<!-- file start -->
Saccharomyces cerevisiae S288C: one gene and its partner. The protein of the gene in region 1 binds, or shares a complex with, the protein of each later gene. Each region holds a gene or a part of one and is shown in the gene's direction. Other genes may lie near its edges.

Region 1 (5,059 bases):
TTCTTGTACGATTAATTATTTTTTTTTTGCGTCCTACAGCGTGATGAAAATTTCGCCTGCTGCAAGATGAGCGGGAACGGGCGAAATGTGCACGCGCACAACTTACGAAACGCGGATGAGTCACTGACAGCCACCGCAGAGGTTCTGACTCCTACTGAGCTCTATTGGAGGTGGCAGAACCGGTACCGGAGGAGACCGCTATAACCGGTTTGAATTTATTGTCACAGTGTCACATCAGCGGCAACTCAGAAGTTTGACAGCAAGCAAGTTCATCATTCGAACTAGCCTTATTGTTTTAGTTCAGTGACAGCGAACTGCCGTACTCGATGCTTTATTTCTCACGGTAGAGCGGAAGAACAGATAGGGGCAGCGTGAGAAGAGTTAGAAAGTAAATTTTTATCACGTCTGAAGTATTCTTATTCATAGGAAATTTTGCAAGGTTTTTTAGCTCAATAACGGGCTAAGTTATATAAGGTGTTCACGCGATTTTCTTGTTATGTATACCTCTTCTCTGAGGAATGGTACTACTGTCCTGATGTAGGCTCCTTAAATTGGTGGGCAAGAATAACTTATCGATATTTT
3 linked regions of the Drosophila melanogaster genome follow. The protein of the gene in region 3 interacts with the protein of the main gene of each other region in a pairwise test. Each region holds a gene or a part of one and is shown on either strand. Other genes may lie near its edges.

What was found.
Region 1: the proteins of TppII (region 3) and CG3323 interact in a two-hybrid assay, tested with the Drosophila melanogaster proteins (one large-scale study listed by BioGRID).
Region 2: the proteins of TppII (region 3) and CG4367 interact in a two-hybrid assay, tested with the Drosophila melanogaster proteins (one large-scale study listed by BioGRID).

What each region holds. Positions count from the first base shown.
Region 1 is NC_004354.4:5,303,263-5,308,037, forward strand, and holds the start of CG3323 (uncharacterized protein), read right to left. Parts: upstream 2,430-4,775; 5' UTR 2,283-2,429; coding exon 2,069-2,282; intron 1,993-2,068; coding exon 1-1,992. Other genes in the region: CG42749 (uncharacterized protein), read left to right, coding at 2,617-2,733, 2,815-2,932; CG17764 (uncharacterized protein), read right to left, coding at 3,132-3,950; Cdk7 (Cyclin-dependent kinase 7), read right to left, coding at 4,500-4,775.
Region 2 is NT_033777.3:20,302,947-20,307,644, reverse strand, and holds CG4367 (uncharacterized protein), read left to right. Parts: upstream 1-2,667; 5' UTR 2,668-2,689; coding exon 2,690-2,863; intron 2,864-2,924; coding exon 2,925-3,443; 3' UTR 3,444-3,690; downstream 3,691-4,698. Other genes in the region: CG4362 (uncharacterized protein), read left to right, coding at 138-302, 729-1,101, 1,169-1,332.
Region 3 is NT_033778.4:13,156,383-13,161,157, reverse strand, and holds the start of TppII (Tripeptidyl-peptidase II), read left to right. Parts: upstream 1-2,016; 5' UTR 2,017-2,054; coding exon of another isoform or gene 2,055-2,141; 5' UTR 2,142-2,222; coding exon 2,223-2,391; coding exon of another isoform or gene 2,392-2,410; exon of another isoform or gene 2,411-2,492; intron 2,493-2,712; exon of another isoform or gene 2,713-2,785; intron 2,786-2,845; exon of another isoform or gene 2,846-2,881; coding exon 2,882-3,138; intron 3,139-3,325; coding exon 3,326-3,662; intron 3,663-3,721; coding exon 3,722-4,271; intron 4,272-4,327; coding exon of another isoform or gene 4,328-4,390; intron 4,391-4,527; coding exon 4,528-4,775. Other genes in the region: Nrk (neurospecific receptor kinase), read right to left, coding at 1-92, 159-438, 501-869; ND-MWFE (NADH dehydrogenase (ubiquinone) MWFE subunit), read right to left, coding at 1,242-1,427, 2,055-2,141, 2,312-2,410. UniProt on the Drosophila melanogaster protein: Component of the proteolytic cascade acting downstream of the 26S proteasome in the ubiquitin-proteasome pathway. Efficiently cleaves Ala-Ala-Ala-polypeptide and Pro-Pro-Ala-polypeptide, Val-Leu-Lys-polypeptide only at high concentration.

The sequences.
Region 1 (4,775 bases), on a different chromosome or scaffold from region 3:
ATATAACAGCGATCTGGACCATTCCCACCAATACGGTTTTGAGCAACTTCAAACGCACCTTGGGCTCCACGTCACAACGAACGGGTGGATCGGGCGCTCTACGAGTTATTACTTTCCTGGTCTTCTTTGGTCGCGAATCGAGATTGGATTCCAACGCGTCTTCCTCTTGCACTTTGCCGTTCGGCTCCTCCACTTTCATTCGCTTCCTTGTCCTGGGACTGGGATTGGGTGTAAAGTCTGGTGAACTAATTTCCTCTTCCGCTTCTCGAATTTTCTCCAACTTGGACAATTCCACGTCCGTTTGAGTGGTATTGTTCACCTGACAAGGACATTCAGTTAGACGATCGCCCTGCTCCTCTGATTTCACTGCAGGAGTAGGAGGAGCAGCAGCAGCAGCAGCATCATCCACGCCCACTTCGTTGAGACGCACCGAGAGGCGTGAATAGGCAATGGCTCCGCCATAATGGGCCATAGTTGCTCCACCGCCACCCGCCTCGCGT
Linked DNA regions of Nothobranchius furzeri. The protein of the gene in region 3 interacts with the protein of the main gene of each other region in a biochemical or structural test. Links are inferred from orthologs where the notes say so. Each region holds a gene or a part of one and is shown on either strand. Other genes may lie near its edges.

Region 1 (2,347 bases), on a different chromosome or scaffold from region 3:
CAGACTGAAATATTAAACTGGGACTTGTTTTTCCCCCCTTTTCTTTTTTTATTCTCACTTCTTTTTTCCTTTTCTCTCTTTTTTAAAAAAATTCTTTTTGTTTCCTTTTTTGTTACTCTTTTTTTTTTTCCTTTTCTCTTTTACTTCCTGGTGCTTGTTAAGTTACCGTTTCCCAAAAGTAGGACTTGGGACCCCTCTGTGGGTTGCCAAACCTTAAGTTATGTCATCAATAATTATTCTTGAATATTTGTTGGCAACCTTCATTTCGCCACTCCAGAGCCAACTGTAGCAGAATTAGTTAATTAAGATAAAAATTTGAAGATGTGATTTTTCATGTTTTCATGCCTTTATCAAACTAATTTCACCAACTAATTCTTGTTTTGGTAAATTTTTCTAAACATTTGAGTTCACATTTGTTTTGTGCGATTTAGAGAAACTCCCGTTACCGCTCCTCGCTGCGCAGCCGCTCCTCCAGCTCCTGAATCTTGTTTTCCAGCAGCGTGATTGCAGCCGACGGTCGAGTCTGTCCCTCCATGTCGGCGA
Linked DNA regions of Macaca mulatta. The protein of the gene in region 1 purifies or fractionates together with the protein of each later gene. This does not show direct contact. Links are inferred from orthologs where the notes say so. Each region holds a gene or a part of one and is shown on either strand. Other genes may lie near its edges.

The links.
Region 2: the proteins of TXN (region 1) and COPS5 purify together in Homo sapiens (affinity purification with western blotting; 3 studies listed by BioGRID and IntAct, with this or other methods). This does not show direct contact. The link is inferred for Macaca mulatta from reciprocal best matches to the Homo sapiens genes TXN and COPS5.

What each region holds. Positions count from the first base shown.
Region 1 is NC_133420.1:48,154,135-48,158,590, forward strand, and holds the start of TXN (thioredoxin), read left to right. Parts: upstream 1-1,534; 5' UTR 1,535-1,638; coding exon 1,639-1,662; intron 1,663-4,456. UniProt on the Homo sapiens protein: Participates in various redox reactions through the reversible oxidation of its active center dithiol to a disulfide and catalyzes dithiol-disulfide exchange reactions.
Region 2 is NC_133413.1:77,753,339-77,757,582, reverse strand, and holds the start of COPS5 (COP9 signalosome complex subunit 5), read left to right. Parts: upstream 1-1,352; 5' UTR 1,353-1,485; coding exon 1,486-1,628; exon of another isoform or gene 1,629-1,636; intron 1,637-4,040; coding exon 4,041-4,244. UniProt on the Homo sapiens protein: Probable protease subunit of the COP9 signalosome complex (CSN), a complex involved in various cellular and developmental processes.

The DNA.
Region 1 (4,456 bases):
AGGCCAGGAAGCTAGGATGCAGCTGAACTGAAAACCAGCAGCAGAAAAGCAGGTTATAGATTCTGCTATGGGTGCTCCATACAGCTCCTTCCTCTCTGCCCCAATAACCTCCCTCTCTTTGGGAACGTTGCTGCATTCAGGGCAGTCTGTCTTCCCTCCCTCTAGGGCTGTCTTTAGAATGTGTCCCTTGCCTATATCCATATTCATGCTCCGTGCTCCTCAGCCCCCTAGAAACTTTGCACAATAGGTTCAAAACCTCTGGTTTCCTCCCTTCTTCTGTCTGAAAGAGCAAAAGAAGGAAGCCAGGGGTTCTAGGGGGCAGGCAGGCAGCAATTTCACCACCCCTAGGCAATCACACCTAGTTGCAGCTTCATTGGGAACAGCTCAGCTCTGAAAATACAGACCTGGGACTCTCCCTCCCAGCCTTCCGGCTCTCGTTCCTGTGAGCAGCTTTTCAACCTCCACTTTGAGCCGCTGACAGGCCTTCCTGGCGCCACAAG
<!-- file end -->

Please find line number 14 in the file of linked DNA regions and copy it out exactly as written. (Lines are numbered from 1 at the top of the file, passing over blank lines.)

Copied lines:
ATATAACAGCGATCTGGACCATTCCCACCAATACGGTTTTGAGCAACTTCAAACGCACCTTGGGCTCCACGTCACAACGAACGGGTGGATCGGGCGCTCTACGAGTTATTACTTTCCTGGTCTTCTTTGGTCGCGAATCGAGATTGGATTCCAACGCGTCTTCCTCTTGCACTTTGCCGTTCGGCTCCTCCACTTTCATTCGCTTCCTTGTCCTGGGACTGGGATTGGGTGTAAAGTCTGGTGAACTAATTTCCTCTTCCGCTTCTCGAATTTTCTCCAACTTGGACAATTCCACGTCCGTTTGAGTGGTATTGTTCACCTGACAAGGACATTCAGTTAGACGATCGCCCTGCTCCTCTGATTTCACTGCAGGAGTAGGAGGAGCAGCAGCAGCAGCAGCATCATCCACGCCCACTTCGTTGAGACGCACCGAGAGGCGTGAATAGGCAATGGCTCCGCCATAATGGGCCATAGTTGCTCCACCGCCACCCGCCTCGCGT